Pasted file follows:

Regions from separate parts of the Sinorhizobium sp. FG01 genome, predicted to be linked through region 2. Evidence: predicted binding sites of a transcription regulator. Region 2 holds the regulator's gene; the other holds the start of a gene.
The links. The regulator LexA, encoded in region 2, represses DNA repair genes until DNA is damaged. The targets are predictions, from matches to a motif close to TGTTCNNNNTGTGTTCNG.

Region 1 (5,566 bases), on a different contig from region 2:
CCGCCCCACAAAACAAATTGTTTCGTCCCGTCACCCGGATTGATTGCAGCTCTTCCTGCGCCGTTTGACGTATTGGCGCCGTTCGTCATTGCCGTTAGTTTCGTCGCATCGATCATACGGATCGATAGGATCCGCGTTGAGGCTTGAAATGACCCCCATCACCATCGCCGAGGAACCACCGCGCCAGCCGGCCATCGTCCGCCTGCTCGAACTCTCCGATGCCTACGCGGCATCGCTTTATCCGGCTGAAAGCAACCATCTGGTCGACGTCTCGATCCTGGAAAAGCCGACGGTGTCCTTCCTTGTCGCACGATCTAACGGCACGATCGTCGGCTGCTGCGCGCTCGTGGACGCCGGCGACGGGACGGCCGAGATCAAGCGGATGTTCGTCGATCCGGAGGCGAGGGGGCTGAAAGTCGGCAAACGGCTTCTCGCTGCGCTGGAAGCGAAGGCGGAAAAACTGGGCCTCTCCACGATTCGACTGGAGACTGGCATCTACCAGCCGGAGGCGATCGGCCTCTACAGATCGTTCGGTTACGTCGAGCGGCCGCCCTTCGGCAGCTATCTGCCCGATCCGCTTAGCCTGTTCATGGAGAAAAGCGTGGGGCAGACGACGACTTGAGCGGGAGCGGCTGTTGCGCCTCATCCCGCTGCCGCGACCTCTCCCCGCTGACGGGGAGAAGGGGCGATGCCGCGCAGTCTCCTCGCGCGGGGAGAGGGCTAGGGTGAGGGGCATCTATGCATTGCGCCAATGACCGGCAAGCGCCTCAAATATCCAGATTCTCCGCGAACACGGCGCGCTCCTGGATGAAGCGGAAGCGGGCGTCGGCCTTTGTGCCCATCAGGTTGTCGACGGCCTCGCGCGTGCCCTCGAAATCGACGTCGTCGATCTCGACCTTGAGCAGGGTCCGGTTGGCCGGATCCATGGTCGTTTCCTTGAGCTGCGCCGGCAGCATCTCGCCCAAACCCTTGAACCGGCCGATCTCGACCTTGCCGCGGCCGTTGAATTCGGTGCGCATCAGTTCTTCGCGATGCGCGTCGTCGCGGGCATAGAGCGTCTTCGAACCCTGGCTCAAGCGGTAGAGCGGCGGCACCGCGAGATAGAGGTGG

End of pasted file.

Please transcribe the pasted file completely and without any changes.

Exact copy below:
Regions from separate parts of the Sinorhizobium sp. FG01 genome, predicted to be linked through region 2. Evidence: predicted binding sites of a transcription regulator. Region 2 holds the regulator's gene; the other holds the start of a gene.
The links. The regulator LexA, encoded in region 2, represses DNA repair genes until DNA is damaged. The targets are predictions, from matches to a motif close to TGTTCNNNNTGTGTTCNG.

Region 1 (5,566 bases), on a different contig from region 2:
CCGCCCCACAAAACAAATTGTTTCGTCCCGTCACCCGGATTGATTGCAGCTCTTCCTGCGCCGTTTGACGTATTGGCGCCGTTCGTCATTGCCGTTAGTTTCGTCGCATCGATCATACGGATCGATAGGATCCGCGTTGAGGCTTGAAATGACCCCCATCACCATCGCCGAGGAACCACCGCGCCAGCCGGCCATCGTCCGCCTGCTCGAACTCTCCGATGCCTACGCGGCATCGCTTTATCCGGCTGAAAGCAACCATCTGGTCGACGTCTCGATCCTGGAAAAGCCGACGGTGTCCTTCCTTGTCGCACGATCTAACGGCACGATCGTCGGCTGCTGCGCGCTCGTGGACGCCGGCGACGGGACGGCCGAGATCAAGCGGATGTTCGTCGATCCGGAGGCGAGGGGGCTGAAAGTCGGCAAACGGCTTCTCGCTGCGCTGGAAGCGAAGGCGGAAAAACTGGGCCTCTCCACGATTCGACTGGAGACTGGCATCTACCAGCCGGAGGCGATCGGCCTCTACAGATCGTTCGGTTACGTCGAGCGGCCGCCCTTCGGCAGCTATCTGCCCGATCCGCTTAGCCTGTTCATGGAGAAAAGCGTGGGGCAGACGACGACTTGAGCGGGAGCGGCTGTTGCGCCTCATCCCGCTGCCGCGACCTCTCCCCGCTGACGGGGAGAAGGGGCGATGCCGCGCAGTCTCCTCGCGCGGGGAGAGGGCTAGGGTGAGGGGCATCTATGCATTGCGCCAATGACCGGCAAGCGCCTCAAATATCCAGATTCTCCGCGAACACGGCGCGCTCCTGGATGAAGCGGAAGCGGGCGTCGGCCTTTGTGCCCATCAGGTTGTCGACGGCCTCGCGCGTGCCCTCGAAATCGACGTCGTCGATCTCGACCTTGAGCAGGGTCCGGTTGGCCGGATCCATGGTCGTTTCCTTGAGCTGCGCCGGCAGCATCTCGCCCAAACCCTTGAACCGGCCGATCTCGACCTTGCCGCGGCCGTTGAATTCGGTGCGCATCAGTTCTTCGCGATGCGCGTCGTCGCGGGCATAGAGCGTCTTCGAACCCTGGCTCAAGCGGTAGAGCGGCGGCACCGCGAGATAGAGGTGG